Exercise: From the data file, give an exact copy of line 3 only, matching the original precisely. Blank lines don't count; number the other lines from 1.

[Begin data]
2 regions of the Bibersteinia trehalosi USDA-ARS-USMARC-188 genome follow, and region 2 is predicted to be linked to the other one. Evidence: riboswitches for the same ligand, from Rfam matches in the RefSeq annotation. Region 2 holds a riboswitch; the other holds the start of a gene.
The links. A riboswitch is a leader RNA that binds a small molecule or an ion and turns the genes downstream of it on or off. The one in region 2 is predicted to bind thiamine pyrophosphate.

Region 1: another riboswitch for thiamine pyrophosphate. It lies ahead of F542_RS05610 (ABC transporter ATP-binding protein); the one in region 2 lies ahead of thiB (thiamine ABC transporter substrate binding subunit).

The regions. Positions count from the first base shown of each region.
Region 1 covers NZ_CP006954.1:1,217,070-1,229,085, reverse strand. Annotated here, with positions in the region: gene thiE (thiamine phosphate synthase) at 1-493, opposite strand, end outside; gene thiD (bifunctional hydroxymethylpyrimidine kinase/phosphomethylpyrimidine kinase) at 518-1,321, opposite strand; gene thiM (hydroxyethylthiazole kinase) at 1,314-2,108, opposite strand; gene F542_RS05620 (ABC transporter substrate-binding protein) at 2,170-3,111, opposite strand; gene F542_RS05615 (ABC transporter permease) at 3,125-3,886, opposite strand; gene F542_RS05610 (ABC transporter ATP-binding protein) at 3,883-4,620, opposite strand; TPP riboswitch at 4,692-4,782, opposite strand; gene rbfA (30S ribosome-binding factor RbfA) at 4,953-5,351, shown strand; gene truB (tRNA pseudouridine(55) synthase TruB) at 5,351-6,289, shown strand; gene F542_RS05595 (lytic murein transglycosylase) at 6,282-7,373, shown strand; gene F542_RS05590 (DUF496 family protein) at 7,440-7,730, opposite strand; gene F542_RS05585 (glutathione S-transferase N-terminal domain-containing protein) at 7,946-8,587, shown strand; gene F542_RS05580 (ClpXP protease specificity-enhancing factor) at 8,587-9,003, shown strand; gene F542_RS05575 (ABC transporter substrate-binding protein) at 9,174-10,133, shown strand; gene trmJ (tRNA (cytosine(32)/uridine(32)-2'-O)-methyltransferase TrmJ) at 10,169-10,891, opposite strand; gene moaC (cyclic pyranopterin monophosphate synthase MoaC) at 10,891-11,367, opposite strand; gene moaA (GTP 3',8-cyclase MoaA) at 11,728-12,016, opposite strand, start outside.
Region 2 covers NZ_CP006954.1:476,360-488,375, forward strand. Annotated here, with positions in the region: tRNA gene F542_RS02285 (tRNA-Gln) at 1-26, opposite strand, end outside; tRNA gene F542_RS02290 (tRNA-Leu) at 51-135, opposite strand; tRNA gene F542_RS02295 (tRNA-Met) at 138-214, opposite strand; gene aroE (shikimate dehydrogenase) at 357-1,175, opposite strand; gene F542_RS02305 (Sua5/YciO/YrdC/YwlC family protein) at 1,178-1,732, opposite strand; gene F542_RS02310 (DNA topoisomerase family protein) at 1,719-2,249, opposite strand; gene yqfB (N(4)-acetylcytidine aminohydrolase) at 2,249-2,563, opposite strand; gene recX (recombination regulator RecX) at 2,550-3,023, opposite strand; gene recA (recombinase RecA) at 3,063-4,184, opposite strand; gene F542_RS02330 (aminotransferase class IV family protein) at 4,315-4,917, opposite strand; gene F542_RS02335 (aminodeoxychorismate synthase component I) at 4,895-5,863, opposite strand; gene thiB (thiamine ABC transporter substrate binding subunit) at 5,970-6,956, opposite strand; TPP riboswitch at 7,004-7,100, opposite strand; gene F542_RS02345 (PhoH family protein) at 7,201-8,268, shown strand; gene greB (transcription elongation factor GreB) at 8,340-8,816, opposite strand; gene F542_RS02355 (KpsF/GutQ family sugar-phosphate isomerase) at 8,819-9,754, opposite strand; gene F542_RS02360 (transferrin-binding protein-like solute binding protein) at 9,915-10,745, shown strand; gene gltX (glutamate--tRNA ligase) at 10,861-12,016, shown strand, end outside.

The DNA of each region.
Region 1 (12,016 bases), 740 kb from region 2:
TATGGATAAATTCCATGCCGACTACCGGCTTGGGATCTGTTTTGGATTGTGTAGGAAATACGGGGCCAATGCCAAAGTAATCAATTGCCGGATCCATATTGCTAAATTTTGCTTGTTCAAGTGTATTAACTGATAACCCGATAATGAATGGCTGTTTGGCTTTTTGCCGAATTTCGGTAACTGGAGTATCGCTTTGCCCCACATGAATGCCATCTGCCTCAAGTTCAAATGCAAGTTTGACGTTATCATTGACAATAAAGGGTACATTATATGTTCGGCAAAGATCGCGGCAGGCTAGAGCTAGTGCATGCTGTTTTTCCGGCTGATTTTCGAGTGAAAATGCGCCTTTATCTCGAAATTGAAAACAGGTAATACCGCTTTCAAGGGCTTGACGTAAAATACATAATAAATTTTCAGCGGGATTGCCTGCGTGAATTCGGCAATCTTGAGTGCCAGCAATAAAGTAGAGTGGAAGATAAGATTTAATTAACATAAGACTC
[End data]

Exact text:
Region 1: another riboswitch for thiamine pyrophosphate. It lies ahead of F542_RS05610 (ABC transporter ATP-binding protein); the one in region 2 lies ahead of thiB (thiamine ABC transporter substrate binding subunit).